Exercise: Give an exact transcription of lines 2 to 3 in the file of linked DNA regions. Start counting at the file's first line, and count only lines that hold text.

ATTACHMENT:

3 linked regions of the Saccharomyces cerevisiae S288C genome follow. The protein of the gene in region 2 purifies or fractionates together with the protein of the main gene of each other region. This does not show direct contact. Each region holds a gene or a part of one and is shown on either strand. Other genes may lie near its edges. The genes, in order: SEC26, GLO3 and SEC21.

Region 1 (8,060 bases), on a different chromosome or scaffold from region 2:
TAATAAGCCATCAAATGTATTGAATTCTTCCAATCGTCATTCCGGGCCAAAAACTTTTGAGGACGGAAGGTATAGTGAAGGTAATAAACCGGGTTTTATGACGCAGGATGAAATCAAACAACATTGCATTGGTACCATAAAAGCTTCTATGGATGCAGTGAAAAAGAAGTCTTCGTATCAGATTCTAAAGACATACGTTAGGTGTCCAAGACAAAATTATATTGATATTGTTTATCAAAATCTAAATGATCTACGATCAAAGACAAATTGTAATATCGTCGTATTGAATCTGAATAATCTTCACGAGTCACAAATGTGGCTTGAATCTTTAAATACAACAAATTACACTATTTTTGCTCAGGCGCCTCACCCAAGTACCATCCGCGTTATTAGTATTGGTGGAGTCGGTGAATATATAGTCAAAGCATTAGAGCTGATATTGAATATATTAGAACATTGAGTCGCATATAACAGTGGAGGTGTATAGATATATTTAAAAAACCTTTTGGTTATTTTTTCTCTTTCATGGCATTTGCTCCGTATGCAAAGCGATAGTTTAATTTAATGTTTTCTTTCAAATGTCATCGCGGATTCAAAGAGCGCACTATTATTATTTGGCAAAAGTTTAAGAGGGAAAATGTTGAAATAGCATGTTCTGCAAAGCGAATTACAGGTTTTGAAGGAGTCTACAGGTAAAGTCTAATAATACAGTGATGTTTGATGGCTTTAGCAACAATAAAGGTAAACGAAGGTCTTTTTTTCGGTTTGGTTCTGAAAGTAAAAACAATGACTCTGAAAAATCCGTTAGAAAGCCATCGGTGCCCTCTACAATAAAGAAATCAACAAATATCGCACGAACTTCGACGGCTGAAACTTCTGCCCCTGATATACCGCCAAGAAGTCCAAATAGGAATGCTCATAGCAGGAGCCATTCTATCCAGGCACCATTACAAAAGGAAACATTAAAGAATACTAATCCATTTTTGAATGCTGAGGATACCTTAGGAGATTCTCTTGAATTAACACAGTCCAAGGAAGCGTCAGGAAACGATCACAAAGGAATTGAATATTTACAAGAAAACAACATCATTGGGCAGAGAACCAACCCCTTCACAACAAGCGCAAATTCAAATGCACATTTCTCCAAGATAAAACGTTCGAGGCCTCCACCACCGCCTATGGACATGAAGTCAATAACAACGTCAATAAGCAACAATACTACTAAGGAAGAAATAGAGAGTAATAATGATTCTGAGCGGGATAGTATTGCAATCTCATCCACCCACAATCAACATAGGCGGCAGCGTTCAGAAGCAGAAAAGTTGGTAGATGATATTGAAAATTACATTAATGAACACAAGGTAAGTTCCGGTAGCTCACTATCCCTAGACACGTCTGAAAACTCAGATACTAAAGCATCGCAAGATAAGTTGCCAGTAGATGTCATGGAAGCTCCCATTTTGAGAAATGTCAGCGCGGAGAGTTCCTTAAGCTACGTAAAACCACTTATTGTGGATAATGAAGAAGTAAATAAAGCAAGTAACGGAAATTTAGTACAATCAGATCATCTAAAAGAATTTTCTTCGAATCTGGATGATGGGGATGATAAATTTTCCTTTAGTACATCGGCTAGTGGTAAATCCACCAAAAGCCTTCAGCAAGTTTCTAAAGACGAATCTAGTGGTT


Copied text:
Region 1 (8,060 bases), on a different chromosome or scaffold from region 2:
TAATAAGCCATCAAATGTATTGAATTCTTCCAATCGTCATTCCGGGCCAAAAACTTTTGAGGACGGAAGGTATAGTGAAGGTAATAAACCGGGTTTTATGACGCAGGATGAAATCAAACAACATTGCATTGGTACCATAAAAGCTTCTATGGATGCAGTGAAAAAGAAGTCTTCGTATCAGATTCTAAAGACATACGTTAGGTGTCCAAGACAAAATTATATTGATATTGTTTATCAAAATCTAAATGATCTACGATCAAAGACAAATTGTAATATCGTCGTATTGAATCTGAATAATCTTCACGAGTCACAAATGTGGCTTGAATCTTTAAATACAACAAATTACACTATTTTTGCTCAGGCGCCTCACCCAAGTACCATCCGCGTTATTAGTATTGGTGGAGTCGGTGAATATATAGTCAAAGCATTAGAGCTGATATTGAATATATTAGAACATTGAGTCGCATATAACAGTGGAGGTGTATAGATATATTTAAAAAACCTTTTGGTTATTTTTTCTCTTTCATGGCATTTGCTCCGTATGCAAAGCGATAGTTTAATTTAATGTTTTCTTTCAAATGTCATCGCGGATTCAAAGAGCGCACTATTATTATTTGGCAAAAGTTTAAGAGGGAAAATGTTGAAATAGCATGTTCTGCAAAGCGAATTACAGGTTTTGAAGGAGTCTACAGGTAAAGTCTAATAATACAGTGATGTTTGATGGCTTTAGCAACAATAAAGGTAAACGAAGGTCTTTTTTTCGGTTTGGTTCTGAAAGTAAAAACAATGACTCTGAAAAATCCGTTAGAAAGCCATCGGTGCCCTCTACAATAAAGAAATCAACAAATATCGCACGAACTTCGACGGCTGAAACTTCTGCCCCTGATATACCGCCAAGAAGTCCAAATAGGAATGCTCATAGCAGGAGCCATTCTATCCAGGCACCATTACAAAAGGAAACATTAAAGAATACTAATCCATTTTTGAATGCTGAGGATACCTTAGGAGATTCTCTTGAATTAACACAGTCCAAGGAAGCGTCAGGAAACGATCACAAAGGAATTGAATATTTACAAGAAAACAACATCATTGGGCAGAGAACCAACCCCTTCACAACAAGCGCAAATTCAAATGCACATTTCTCCAAGATAAAACGTTCGAGGCCTCCACCACCGCCTATGGACATGAAGTCAATAACAACGTCAATAAGCAACAATACTACTAAGGAAGAAATAGAGAGTAATAATGATTCTGAGCGGGATAGTATTGCAATCTCATCCACCCACAATCAACATAGGCGGCAGCGTTCAGAAGCAGAAAAGTTGGTAGATGATATTGAAAATTACATTAATGAACACAAGGTAAGTTCCGGTAGCTCACTATCCCTAGACACGTCTGAAAACTCAGATACTAAAGCATCGCAAGATAAGTTGCCAGTAGATGTCATGGAAGCTCCCATTTTGAGAAATGTCAGCGCGGAGAGTTCCTTAAGCTACGTAAAACCACTTATTGTGGATAATGAAGAAGTAAATAAAGCAAGTAACGGAAATTTAGTACAATCAGATCATCTAAAAGAATTTTCTTCGAATCTGGATGATGGGGATGATAAATTTTCCTTTAGTACATCGGCTAGTGGTAAATCCACCAAAAGCCTTCAGCAAGTTTCTAAAGACGAATCTAGTGGTT